tons of steam pressure, may breach the containment. It is likely that the massive steam release in such a LOCA would exceed the condensation capacity of the ice condensers resulting in a pressure in excess of the containment capability. In any event there would be a fuel meltdown. It is not possible to detail the consequences, but it is likely that Charlotte would become the American Chernobyl. Let us bear in mind that the reactor lid is held in place by about 20 stud bolts. These stud bolts bear about 3 times the stress of any other part of the reactor vessel. They are subject to neutron radiation which all parties involved know embrittles metal, that is reduces its strength. Moreover it is subject to metal "fatigue", another familiar weakening factor that results from cyclic loading. The initial licensing, recognizing the fatigue factor, restricted operation to 200 fuel cycles. There are also questions about weakening the weld metal in the reactor vessel, as at Yankee Rowe, again with fluence and fatigue being recognized factors.

In view of these major uncertainties, and as yet unencountered failure mechanisms, and considering the consequences of a LOCA, which exceeds the design capability for handling LOCAs, NIRS contends that the NRC should not permit the dangerous experiment of 20 years additional operation of the McGuire and Catawba nuclear plants.

3.1 Duke Energy Fire Barrier Penetration Seal Analysis and Qualification Testing Is Incomplete and Inadequate and Therefore Constitutes Degraded Fire Protection Defense-In-Depth for the Applicant Units

3.1.a The Petitioner contends that the as-built and originally installed fire penetration seals in all four applicant units have not been adequately analyzed and evaluated as qualified rated fire barrier penetration seals in context of fire endurance age-related degradation for the requested license extension.

Each nuclear power station unit has thousands of through-wall penetrations in containment and non-containment walls. These penetrations provide for the passage of a number of structures, systems and components to include electrical penetrations for safe shutdown power, control and instrumentation cables in a wide variety of configurations and sizes of conduits and trays, mechanical penetrations for water and condensate pipes, structural members and seismic gaps. These penetrations must be properly fitted with rated fire barrier penetration material to prevent the passage of fire and hot gas from one fire zone to another zone thereby providing protection to redundant safety systems for safe shut down capability in the event of fire.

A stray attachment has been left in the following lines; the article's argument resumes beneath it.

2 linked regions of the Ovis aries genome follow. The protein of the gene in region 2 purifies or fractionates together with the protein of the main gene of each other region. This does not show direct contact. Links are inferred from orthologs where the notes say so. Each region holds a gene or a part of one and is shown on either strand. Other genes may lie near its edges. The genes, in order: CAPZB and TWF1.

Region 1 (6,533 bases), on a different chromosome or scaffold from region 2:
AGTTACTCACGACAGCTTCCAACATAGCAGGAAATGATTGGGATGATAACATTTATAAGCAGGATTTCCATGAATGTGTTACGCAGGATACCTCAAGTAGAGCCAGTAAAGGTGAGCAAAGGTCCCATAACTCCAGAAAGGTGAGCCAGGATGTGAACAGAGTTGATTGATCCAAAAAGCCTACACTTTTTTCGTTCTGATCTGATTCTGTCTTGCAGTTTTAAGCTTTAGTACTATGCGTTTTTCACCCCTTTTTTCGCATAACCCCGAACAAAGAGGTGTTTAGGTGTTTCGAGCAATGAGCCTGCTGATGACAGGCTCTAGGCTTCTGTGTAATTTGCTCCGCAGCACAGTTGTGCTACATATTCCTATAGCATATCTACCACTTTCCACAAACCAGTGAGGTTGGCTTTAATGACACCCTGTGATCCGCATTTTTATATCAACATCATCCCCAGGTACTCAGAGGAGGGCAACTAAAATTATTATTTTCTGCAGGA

The technical basis for NRC regulations governing fire barrier penetration seals is covered under 10 CFR Appendix R Section III.M, the General Design Criteria 3 for "Fire Protection" and Branch Technical Position Auxiliary Power Conversions Systems Branch 9.5-1. The Commission's implementing requirements in 10CFR 50.48 and 10 CFR 50 Appendix R provide that fire barrier penetration seals shall qualify as rated barriers to be properly tested, configured, installed and maintained.
[Exhibit NRC Final Rule, "Elimination of the Requirement for Noncombustible Fire Barrier Penetration Seal Materials and Other Minor Changes," Federal Register: June 20, 2000 (Volume 65, Number 119, Page 38182-3819/


The Petitioner contends that Duke Energy originally installed a fire-barrier penetration sealant material by the brand name "Firewall 50" and other brand name penetration seal materials manufactured by Western Chemical in all four applicant units.

The Petitioner contends that Duke Energy has not provided fire tests to qualify and demonstrate the one-hour and three-hour fire endurance capability of installed "Firewall 50" penetration seals and other brand name fire barrier sealant material manufactured by Western Chemical as one hour and three-hour rated fire barriers.

The Petitioner contends that Duke has not analyzed nor provided the life expectancy of its "Firewall 50" fire barrier penetration seals.

The Petitioner contends that over the current operational life of the four applicant units Duke Energy has repaired "Firewall 50" penetration seals without providing fire tests to qualify the repaired penetration seals as qualified fire-rated barriers.

The Petitioner, therefore, contends that Duke Energy can not provide an adequate fire safety analysis without first providing the number of the original as-built and/or repaired "Firewall 50" penetrations that remain in the applicant units in unanalyzed aged-condition and also unevaluated by fire test for fire endurance capability as pertains to the susceptibility of safe shutdown capability to fire for the requested license extension.

3.1.b The Petitioner contends that Duke fire barrier penetration seal fire qualification tests have not adequately evaluated fire barrier penetration seals in all four applicant units for field installed seals that have been replaced.